• Be eligible to work in the United States
  • Have a computer with internet access
  • Have a LinkedIn profile with a photo of yourself

Participants can focus on one of two learning tracks: full-stack web development or UI/UX product designer

In the full-stack web track, you'll learn HTML, CSS, and JavaScript

"By the end of the program, you will be able to develop websites and applications on your own," Reskill Americans says on its website. Applications are submitted online.

People who take the UI/UX product designer track will learn how to gather user requirements, conduct customer research, and design product solutions.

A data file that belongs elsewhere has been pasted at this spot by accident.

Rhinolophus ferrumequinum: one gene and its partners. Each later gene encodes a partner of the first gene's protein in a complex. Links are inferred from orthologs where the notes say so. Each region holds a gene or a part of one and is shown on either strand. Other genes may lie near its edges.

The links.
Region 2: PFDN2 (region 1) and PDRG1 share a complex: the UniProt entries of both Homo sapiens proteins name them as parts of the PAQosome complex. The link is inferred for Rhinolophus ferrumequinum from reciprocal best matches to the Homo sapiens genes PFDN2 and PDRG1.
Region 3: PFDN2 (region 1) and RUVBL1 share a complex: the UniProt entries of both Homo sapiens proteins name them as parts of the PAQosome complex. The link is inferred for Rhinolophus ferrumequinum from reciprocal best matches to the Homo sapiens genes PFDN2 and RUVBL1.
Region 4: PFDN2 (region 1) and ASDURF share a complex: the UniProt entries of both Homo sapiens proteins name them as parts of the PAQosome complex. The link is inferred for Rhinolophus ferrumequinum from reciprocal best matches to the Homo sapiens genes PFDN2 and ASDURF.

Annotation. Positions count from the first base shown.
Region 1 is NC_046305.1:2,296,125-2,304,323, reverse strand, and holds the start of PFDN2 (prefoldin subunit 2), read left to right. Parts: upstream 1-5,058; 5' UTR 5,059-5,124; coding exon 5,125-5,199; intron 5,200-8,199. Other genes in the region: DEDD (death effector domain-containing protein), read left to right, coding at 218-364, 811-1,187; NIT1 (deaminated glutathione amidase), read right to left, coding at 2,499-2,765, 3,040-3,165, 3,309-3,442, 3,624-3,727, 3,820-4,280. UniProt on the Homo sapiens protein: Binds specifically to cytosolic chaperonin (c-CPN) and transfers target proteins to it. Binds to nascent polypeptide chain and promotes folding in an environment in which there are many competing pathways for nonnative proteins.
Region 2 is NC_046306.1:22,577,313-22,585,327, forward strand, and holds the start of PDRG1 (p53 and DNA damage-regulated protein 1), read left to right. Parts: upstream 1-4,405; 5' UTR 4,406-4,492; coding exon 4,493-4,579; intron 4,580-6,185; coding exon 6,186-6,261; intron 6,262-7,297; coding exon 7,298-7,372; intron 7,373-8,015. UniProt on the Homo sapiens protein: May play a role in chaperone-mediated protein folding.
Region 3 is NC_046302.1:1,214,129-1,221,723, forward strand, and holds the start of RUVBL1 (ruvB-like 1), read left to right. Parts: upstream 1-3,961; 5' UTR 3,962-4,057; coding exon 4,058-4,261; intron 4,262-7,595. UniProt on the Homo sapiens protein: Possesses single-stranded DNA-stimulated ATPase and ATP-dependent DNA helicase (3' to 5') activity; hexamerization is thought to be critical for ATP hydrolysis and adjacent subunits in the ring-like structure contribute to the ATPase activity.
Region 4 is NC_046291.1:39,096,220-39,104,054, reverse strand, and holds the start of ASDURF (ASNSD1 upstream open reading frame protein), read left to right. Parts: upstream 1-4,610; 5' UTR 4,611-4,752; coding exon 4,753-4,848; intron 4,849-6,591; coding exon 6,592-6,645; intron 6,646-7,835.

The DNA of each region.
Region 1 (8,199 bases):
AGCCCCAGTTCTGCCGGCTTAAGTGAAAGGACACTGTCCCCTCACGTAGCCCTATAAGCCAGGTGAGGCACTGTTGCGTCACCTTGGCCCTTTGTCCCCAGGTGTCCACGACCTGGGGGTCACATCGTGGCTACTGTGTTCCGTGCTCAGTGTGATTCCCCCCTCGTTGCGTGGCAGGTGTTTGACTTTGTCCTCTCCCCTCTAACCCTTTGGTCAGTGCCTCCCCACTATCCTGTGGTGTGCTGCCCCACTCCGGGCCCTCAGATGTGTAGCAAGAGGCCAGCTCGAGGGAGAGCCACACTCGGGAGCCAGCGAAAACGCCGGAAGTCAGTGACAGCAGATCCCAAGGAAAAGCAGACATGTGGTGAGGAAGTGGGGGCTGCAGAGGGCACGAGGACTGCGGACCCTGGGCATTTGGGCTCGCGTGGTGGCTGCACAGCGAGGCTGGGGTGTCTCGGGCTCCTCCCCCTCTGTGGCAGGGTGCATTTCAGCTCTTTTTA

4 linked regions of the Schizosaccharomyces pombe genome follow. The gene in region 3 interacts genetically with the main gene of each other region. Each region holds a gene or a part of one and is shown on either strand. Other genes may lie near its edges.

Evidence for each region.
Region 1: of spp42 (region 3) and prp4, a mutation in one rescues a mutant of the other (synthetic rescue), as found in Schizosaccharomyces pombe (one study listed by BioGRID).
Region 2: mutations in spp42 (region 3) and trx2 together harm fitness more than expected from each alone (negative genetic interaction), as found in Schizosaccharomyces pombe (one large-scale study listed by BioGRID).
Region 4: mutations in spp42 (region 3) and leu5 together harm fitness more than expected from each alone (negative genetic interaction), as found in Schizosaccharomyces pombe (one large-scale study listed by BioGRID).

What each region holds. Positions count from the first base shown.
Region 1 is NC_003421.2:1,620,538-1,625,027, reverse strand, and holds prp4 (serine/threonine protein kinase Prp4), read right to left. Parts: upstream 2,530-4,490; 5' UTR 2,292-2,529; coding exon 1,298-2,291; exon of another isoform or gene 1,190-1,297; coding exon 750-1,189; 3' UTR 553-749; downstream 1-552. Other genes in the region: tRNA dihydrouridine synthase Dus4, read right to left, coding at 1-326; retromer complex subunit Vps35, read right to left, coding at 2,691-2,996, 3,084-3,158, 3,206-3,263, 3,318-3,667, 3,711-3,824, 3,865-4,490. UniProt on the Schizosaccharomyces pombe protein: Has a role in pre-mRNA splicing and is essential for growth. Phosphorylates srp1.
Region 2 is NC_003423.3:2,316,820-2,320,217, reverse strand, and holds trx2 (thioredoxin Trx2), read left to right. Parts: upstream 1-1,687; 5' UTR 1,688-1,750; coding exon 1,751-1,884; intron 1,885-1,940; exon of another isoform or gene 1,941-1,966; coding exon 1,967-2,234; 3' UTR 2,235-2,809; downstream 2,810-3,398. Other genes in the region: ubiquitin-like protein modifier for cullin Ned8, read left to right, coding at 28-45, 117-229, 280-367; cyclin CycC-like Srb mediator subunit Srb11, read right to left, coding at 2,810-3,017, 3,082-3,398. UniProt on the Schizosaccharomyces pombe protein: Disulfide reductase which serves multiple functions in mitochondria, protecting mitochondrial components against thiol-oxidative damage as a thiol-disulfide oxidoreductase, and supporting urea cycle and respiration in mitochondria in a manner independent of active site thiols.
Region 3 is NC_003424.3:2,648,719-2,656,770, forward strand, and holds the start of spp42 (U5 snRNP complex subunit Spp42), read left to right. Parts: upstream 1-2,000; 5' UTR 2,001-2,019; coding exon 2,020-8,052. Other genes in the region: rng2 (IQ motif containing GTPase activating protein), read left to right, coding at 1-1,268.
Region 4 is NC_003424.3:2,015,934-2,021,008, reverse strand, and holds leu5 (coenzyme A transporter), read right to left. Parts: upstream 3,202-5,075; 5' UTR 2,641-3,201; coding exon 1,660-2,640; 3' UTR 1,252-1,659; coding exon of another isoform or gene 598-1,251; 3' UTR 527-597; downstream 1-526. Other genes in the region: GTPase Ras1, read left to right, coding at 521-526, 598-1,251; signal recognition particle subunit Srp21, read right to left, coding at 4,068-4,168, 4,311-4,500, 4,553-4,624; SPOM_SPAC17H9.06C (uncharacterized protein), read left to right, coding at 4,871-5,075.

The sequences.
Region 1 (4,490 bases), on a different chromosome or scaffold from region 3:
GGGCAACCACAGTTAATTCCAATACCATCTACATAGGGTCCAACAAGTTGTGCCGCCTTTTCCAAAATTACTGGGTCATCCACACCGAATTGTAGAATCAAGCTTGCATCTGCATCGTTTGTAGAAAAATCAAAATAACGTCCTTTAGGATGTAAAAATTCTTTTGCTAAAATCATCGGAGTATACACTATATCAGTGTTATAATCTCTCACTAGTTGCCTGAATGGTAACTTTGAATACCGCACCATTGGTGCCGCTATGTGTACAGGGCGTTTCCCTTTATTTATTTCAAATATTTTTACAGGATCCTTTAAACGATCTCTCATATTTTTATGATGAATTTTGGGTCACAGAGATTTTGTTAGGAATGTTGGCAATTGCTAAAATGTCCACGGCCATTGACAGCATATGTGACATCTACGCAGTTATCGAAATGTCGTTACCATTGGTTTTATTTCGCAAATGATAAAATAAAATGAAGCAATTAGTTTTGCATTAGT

You'll also learn to use Figma, an industry-standard tool, to share your designs with other tech professionals and project stakeholders.

In addition to technical upskilling and education, the program also offers a full slate of support in the form of community and professional connections. 

This includes opportunities to meet with industry professionals and guidance on creating an effective resume and LinkedIn profile. The job-prep portion of the training also includes mock job interviews with experienced tech professionals.

Femi Akinde, a Black man wearing glasses and a blue sweater, poses for a professional headshot.

Femi Akinde

In the tech world, timing is often everything, said program founder Femi Akinde. In 2020, the time felt right. Throughout his career, he "just saw the tech industry struggle with hiring diverse talent," said Akinde. 

He says he initially took a passive role in advancing tech diversity. But when the social justice upheavals of 2020 happened, "I decided I wanted to be active," Akinde said. So he launched Reskill Americans.